The court systems are indispensable for delivering justice and resolving disputes. However, not all cases must be resolved through a trial. For that matter, not all disputes must be submitted as official complaints to the court.
Many disputes are resolvable through less confrontational means: mediation. What does a mediator do, exactly, and what’s the process for how to become a mediator? This guide will provide you with answers and may help you decide if becoming a mediator is the right choice for you.
In This Article:
- What Is a Mediator in Law and What Does a Mediator Do?
- What Don’t Mediators Do?
- What Types of Cases Do Mediators Work On?
- A Typical Mediation Career Path
What Is a Mediator in Law and What Does a Mediator Do?
Now that you are familiar with mediation, you might be wondering, What is a mediator in law? Mediators act as neutral third parties in a dispute. They facilitate discussions between the opposing parties. They may ask questions for the parties to consider and provide direction for the discussion. Mediators help guide the opposing parties toward a mutually agreeable solution for the dispute.
What Don’t Mediators Do?
Although mediators can play a central role in resolving disputes, they do not hold decision-making authority. Both sides in the dispute must mutually agree on a solution. The mediator cannot force either side to accept a particular resolution.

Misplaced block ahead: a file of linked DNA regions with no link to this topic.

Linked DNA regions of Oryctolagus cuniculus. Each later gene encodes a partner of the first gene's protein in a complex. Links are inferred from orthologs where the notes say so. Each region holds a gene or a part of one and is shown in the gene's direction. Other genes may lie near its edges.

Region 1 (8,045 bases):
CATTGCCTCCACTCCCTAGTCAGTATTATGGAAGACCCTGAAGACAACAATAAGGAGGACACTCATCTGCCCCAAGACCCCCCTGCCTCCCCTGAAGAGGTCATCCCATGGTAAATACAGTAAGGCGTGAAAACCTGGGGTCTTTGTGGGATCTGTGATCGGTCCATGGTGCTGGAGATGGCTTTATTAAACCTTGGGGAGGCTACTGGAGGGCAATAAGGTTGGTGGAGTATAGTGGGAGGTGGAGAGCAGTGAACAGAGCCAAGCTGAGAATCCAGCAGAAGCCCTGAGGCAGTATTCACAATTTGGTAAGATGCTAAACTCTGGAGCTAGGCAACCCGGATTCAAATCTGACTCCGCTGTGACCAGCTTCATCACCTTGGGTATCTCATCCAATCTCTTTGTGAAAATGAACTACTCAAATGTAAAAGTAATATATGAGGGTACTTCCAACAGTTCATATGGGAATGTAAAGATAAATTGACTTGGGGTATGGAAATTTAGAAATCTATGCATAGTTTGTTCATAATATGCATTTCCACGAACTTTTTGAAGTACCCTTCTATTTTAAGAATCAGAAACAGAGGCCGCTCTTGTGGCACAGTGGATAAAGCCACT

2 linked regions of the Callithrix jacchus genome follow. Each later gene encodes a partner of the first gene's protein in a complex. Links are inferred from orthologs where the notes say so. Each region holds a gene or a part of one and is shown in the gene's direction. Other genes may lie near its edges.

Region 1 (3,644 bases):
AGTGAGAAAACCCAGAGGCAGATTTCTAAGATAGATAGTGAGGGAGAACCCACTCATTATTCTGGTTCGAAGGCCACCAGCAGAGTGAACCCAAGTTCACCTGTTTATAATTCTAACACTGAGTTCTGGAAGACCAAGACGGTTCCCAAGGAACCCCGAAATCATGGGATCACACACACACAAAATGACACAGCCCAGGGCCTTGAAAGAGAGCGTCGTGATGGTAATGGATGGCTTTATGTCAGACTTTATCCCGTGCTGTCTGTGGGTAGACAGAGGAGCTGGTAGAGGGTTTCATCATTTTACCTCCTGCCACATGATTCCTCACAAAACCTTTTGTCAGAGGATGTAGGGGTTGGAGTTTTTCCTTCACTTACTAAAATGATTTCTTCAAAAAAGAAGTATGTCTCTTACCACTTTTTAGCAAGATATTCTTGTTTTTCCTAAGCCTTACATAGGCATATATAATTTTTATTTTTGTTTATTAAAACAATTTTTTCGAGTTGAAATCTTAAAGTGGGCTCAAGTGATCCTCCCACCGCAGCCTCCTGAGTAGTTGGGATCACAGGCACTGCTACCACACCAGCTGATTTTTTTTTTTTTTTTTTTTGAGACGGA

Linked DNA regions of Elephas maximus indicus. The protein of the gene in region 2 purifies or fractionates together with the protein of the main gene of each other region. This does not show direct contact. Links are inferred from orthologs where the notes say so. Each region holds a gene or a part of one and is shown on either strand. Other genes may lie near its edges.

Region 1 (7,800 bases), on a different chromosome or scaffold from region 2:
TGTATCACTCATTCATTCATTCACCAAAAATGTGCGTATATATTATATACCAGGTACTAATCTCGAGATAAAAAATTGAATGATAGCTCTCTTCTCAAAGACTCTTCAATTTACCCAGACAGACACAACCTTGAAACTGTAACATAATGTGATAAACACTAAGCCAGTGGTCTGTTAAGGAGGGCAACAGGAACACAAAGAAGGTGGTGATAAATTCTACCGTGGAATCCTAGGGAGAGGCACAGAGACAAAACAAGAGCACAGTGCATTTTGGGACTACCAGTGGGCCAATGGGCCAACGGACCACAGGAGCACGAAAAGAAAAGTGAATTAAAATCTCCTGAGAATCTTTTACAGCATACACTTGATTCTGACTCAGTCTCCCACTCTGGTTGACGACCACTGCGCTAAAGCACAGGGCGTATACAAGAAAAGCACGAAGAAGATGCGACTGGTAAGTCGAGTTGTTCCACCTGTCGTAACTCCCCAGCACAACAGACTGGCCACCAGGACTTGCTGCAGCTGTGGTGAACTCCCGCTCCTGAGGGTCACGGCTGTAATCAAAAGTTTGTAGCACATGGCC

If a resolution is not forthcoming, the dispute may need to be resolved in court. In addition, mediators are not responsible for ensuring that the terms of the resolution are carried out.
However, the mediation agreement is a legally binding contract. If either party violates its terms, the other party may sue for breach of contract. The case may then be taken to court.
What Types of Cases Do Mediators Work On?
Nearly any type of case that could be taken to a civil court system may be addressed through mediation instead. Mediators can work on a variety of non-criminal cases, including disputes pertaining to child custody and visitation, divorce, employment, business and labor unions. Mediators may also work on disputes between neighbors, landlords and tenants, family members and business partners.
A Typical Mediation Career Path
Now that you know the answer to the question, What is a mediator in law? it’s time to take a look at how to become a mediator. There is no single mediation career path; people can come to the profession from a range of backgrounds and qualifications.